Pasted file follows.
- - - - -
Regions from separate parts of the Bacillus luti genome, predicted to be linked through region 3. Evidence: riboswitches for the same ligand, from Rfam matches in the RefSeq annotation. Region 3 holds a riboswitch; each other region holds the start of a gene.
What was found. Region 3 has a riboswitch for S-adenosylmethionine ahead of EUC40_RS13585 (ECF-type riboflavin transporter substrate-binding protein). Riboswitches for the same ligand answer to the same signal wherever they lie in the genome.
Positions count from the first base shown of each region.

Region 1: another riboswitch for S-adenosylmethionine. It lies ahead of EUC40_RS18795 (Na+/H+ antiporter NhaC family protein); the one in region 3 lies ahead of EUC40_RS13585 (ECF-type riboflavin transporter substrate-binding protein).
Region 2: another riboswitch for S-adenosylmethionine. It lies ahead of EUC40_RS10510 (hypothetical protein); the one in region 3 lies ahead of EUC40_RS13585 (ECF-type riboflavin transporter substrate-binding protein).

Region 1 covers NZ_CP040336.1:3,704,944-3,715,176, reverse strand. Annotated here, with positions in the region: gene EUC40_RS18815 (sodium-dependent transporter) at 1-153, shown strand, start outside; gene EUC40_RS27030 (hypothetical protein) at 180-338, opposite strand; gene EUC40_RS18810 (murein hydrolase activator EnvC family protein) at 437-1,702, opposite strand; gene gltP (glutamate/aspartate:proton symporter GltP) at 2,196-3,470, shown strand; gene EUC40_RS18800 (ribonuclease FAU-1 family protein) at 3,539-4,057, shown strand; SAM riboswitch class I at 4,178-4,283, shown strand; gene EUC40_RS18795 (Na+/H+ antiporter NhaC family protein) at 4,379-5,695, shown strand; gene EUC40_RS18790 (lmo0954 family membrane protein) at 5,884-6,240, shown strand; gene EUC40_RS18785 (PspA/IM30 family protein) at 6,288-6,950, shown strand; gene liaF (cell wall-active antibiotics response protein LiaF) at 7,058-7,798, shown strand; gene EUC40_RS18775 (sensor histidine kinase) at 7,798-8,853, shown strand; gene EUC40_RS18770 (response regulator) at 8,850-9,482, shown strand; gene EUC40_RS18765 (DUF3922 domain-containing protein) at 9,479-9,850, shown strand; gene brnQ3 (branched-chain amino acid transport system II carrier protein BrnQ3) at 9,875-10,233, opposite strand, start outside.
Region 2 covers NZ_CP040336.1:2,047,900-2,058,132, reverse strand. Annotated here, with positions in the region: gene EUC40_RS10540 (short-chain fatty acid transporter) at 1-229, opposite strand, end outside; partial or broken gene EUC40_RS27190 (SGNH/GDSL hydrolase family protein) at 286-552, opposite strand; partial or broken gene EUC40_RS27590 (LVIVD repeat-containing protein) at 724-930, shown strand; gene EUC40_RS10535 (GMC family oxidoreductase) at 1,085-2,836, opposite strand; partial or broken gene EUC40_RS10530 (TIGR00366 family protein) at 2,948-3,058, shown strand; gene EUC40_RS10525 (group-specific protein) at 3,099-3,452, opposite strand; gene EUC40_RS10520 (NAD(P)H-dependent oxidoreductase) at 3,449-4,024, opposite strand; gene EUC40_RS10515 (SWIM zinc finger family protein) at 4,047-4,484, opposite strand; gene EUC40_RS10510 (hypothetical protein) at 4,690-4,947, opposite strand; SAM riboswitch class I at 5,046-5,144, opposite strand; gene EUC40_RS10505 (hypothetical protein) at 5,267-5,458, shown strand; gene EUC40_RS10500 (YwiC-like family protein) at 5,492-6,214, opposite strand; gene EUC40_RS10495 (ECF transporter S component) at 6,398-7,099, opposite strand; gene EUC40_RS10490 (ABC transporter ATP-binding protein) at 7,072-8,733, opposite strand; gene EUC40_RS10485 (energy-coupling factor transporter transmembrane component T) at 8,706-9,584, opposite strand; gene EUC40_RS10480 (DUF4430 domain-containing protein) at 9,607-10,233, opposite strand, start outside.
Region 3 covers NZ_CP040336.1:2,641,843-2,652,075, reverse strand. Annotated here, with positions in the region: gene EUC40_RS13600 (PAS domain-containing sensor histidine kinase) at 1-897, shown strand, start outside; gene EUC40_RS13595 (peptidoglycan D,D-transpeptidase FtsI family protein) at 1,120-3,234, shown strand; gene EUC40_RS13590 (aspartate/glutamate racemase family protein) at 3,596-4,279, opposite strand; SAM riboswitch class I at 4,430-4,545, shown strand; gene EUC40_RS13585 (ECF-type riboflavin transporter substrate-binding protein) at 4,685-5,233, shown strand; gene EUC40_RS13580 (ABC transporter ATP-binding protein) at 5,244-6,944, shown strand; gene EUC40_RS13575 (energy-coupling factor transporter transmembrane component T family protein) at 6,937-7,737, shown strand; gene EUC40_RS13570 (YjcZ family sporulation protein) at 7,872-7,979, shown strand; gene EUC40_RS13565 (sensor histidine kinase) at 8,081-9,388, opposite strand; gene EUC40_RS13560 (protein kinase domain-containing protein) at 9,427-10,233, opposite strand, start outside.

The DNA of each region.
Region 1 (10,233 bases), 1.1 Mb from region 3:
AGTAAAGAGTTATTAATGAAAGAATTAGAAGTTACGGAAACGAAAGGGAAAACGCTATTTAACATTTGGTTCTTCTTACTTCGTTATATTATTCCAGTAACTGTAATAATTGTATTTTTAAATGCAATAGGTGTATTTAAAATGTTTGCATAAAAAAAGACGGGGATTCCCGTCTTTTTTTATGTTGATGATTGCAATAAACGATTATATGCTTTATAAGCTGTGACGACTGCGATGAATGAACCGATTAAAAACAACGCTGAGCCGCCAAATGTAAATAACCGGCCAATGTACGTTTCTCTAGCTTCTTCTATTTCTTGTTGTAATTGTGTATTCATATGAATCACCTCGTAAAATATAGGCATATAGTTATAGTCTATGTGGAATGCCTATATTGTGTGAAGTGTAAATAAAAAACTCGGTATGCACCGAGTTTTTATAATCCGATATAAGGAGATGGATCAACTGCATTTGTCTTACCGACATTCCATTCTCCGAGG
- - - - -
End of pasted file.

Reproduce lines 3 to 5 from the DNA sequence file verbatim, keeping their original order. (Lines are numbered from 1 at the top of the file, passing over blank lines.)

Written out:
Positions count from the first base shown of each region.

Region 1: another riboswitch for S-adenosylmethionine. It lies ahead of EUC40_RS18795 (Na+/H+ antiporter NhaC family protein); the one in region 3 lies ahead of EUC40_RS13585 (ECF-type riboflavin transporter substrate-binding protein).
Region 2: another riboswitch for S-adenosylmethionine. It lies ahead of EUC40_RS10510 (hypothetical protein); the one in region 3 lies ahead of EUC40_RS13585 (ECF-type riboflavin transporter substrate-binding protein).